KingSett Capital, Crestpoint Real Estate Investments, and Panattoni Development join Colliers to analyze the market signposts
Last July, there were 47 industrial lease property listings in the GTA, according to Colliers data. By May 2023, that number grew to 292 listings. That's more than a five-fold increase. Meanwhile, the amount of total space available in the market increased from about 5 million square feet in July 2022, to 13.5 million square feet currently.
That's just one snapshot of the market provided during a live-audience Colliers Talks recording in Toronto led by Victor Cotic, Executive Vice President, National Investment Services with Colliers.
Matt Johnson, Managing Director, Investments with KingSett Capital; Wade Dobbin, partner at Panattoni Development Company; and Kevin Leon, president and CEO with Crestpoint Real Estate Investments joined Cotic for the discussion.
They focused on four key pillars of the GTA industrial landscape: market rents, cap rates, land values and development — as well as the related challenges and opportunities the industry faces.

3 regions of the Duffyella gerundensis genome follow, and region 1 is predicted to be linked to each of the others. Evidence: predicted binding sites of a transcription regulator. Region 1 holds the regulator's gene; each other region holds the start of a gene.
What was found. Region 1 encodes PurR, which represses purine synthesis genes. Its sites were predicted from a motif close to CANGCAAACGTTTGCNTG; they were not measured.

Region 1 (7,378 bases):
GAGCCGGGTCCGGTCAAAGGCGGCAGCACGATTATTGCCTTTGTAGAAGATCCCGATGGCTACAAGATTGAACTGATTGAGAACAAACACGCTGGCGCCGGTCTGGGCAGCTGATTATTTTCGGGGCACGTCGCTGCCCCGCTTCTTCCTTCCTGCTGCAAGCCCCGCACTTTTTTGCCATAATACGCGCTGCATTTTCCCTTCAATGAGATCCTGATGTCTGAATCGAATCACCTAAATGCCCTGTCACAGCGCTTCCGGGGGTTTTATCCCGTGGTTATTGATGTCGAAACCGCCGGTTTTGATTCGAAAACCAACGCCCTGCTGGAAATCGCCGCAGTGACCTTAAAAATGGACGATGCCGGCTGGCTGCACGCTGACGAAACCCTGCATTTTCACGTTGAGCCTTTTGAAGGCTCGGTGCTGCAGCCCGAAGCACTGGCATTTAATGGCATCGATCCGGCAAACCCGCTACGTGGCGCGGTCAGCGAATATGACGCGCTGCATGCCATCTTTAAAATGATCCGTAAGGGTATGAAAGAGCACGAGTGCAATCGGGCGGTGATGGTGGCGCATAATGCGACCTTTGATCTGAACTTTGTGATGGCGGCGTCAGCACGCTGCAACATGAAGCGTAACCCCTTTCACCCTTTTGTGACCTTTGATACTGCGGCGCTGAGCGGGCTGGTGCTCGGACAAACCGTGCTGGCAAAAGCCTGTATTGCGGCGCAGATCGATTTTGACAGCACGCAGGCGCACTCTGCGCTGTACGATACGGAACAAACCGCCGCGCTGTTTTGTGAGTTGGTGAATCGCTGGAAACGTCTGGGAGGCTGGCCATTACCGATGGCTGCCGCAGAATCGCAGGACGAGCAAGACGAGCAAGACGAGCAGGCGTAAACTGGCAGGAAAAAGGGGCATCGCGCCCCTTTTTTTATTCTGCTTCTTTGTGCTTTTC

The panel covers the following topics:
Growth rates: Industrial rental rates had been climbing by about 15% year-over-year each year since 2016 in the GTA. Then, rates grew by 30% year-over-year beginning in mid-2021. Given current market conditions, is there consensus on future growth?
Supply: New inventory has been constrained while demand has been growing, especially stoked by e-commerce logistics and last-mile delivery. It is possible that lease rates could keep rising, but it’s not yet clear how high is too high for the market to bear.
Cap rates: Cap rates in the market have moved up this year, closing the spread with five-year Canada Bond rates. The panelists forecast where they think the market will drive cap rates to next.
The buyer pool: A year ago, there might have been 15 qualified bidders seeking a class-A industrial space in the GTA. Today, that qualified bidder pool is about half that. The less-frothy market means groups previously priced out are starting to discover more opportunities.
Financing: Interest rates have touched the highest mark Canadians have seen since 2001. The panelists discuss where borrowing costs will go from here and assess whether overall building values will keep pace with elevated financing costs.
Zero Carbon: The corporate demand for zero-carbon or zero-carbon ready buildings has been solidifying and growing in the last couple of years. That means industrial developers and owners are doing themselves a disservice if they're not already competing in that space. It's time to future-proof the GTA's industrial inventory.